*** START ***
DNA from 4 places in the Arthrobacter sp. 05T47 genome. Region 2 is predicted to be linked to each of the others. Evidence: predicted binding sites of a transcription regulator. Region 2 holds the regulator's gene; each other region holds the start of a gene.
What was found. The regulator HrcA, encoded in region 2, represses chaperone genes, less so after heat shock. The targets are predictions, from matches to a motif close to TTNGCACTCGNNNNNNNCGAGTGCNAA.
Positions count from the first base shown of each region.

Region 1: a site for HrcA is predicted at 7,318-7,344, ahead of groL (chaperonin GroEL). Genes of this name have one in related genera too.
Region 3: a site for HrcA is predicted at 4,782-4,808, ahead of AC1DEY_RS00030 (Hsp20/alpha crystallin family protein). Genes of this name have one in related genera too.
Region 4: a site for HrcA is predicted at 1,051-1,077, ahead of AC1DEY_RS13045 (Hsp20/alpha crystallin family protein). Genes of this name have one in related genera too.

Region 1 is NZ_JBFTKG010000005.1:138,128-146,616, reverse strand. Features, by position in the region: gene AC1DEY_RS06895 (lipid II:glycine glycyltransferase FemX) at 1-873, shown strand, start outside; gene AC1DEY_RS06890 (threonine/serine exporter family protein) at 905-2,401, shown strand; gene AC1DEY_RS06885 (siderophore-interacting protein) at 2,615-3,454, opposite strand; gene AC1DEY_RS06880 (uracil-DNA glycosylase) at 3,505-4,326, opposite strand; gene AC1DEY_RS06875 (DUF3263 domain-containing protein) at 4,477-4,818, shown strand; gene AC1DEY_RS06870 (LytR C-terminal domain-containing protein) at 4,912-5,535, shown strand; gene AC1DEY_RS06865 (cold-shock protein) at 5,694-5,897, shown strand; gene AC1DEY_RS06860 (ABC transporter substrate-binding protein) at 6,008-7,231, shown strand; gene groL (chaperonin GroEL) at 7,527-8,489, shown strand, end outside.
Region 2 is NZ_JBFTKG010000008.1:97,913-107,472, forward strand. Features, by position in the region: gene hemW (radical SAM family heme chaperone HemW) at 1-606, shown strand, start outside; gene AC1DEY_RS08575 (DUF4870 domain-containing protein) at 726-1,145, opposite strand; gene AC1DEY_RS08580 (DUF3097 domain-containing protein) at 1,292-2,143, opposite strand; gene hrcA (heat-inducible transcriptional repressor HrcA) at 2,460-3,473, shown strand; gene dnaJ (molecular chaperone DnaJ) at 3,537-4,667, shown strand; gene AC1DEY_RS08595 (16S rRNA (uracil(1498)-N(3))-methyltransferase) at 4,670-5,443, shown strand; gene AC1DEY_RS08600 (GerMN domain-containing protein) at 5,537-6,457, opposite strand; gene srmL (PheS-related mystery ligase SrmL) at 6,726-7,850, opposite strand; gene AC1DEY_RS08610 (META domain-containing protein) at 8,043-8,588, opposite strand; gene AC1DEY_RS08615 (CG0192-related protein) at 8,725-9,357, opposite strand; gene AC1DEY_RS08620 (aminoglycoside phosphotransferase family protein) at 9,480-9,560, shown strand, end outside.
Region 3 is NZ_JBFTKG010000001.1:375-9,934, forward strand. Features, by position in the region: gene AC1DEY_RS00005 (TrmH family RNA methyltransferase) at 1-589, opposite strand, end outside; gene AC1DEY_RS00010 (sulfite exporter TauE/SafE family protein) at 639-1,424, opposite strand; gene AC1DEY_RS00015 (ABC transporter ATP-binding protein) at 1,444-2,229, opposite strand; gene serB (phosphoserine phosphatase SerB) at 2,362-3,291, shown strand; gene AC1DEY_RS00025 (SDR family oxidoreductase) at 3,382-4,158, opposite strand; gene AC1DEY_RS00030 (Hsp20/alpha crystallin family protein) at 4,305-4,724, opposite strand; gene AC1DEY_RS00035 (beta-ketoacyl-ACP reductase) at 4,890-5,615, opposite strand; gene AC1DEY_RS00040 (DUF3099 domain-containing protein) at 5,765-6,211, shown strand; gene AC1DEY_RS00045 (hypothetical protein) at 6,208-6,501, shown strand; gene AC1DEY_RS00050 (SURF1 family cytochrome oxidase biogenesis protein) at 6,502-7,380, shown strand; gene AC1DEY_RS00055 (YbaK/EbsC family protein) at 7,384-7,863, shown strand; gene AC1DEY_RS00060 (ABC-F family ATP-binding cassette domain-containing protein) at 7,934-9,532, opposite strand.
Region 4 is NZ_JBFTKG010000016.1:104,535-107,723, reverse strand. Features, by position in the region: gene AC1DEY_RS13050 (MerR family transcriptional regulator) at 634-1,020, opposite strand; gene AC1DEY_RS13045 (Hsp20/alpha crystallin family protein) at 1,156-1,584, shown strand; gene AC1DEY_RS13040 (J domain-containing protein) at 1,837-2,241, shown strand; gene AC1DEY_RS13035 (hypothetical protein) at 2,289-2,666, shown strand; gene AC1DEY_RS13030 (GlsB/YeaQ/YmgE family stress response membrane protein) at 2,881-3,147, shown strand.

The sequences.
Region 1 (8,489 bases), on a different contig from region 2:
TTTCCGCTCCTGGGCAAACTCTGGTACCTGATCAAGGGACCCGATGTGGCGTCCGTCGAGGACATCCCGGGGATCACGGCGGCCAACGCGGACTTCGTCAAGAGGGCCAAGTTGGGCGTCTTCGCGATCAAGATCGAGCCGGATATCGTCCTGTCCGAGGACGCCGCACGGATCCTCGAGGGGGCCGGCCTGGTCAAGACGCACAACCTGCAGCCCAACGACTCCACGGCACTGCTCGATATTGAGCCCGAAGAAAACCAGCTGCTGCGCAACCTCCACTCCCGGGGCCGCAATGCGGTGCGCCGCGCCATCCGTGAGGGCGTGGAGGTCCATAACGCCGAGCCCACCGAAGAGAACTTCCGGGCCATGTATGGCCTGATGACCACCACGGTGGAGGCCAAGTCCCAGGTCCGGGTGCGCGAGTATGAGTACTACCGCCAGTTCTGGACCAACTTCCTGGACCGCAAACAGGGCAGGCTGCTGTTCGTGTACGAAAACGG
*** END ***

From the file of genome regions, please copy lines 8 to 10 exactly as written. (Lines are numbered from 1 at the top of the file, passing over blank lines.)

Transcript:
Region 2 is NZ_JBFTKG010000008.1:97,913-107,472, forward strand. Features, by position in the region: gene hemW (radical SAM family heme chaperone HemW) at 1-606, shown strand, start outside; gene AC1DEY_RS08575 (DUF4870 domain-containing protein) at 726-1,145, opposite strand; gene AC1DEY_RS08580 (DUF3097 domain-containing protein) at 1,292-2,143, opposite strand; gene hrcA (heat-inducible transcriptional repressor HrcA) at 2,460-3,473, shown strand; gene dnaJ (molecular chaperone DnaJ) at 3,537-4,667, shown strand; gene AC1DEY_RS08595 (16S rRNA (uracil(1498)-N(3))-methyltransferase) at 4,670-5,443, shown strand; gene AC1DEY_RS08600 (GerMN domain-containing protein) at 5,537-6,457, opposite strand; gene srmL (PheS-related mystery ligase SrmL) at 6,726-7,850, opposite strand; gene AC1DEY_RS08610 (META domain-containing protein) at 8,043-8,588, opposite strand; gene AC1DEY_RS08615 (CG0192-related protein) at 8,725-9,357, opposite strand; gene AC1DEY_RS08620 (aminoglycoside phosphotransferase family protein) at 9,480-9,560, shown strand, end outside.
Region 3 is NZ_JBFTKG010000001.1:375-9,934, forward strand. Features, by position in the region: gene AC1DEY_RS00005 (TrmH family RNA methyltransferase) at 1-589, opposite strand, end outside; gene AC1DEY_RS00010 (sulfite exporter TauE/SafE family protein) at 639-1,424, opposite strand; gene AC1DEY_RS00015 (ABC transporter ATP-binding protein) at 1,444-2,229, opposite strand; gene serB (phosphoserine phosphatase SerB) at 2,362-3,291, shown strand; gene AC1DEY_RS00025 (SDR family oxidoreductase) at 3,382-4,158, opposite strand; gene AC1DEY_RS00030 (Hsp20/alpha crystallin family protein) at 4,305-4,724, opposite strand; gene AC1DEY_RS00035 (beta-ketoacyl-ACP reductase) at 4,890-5,615, opposite strand; gene AC1DEY_RS00040 (DUF3099 domain-containing protein) at 5,765-6,211, shown strand; gene AC1DEY_RS00045 (hypothetical protein) at 6,208-6,501, shown strand; gene AC1DEY_RS00050 (SURF1 family cytochrome oxidase biogenesis protein) at 6,502-7,380, shown strand; gene AC1DEY_RS00055 (YbaK/EbsC family protein) at 7,384-7,863, shown strand; gene AC1DEY_RS00060 (ABC-F family ATP-binding cassette domain-containing protein) at 7,934-9,532, opposite strand.
Region 4 is NZ_JBFTKG010000016.1:104,535-107,723, reverse strand. Features, by position in the region: gene AC1DEY_RS13050 (MerR family transcriptional regulator) at 634-1,020, opposite strand; gene AC1DEY_RS13045 (Hsp20/alpha crystallin family protein) at 1,156-1,584, shown strand; gene AC1DEY_RS13040 (J domain-containing protein) at 1,837-2,241, shown strand; gene AC1DEY_RS13035 (hypothetical protein) at 2,289-2,666, shown strand; gene AC1DEY_RS13030 (GlsB/YeaQ/YmgE family stress response membrane protein) at 2,881-3,147, shown strand.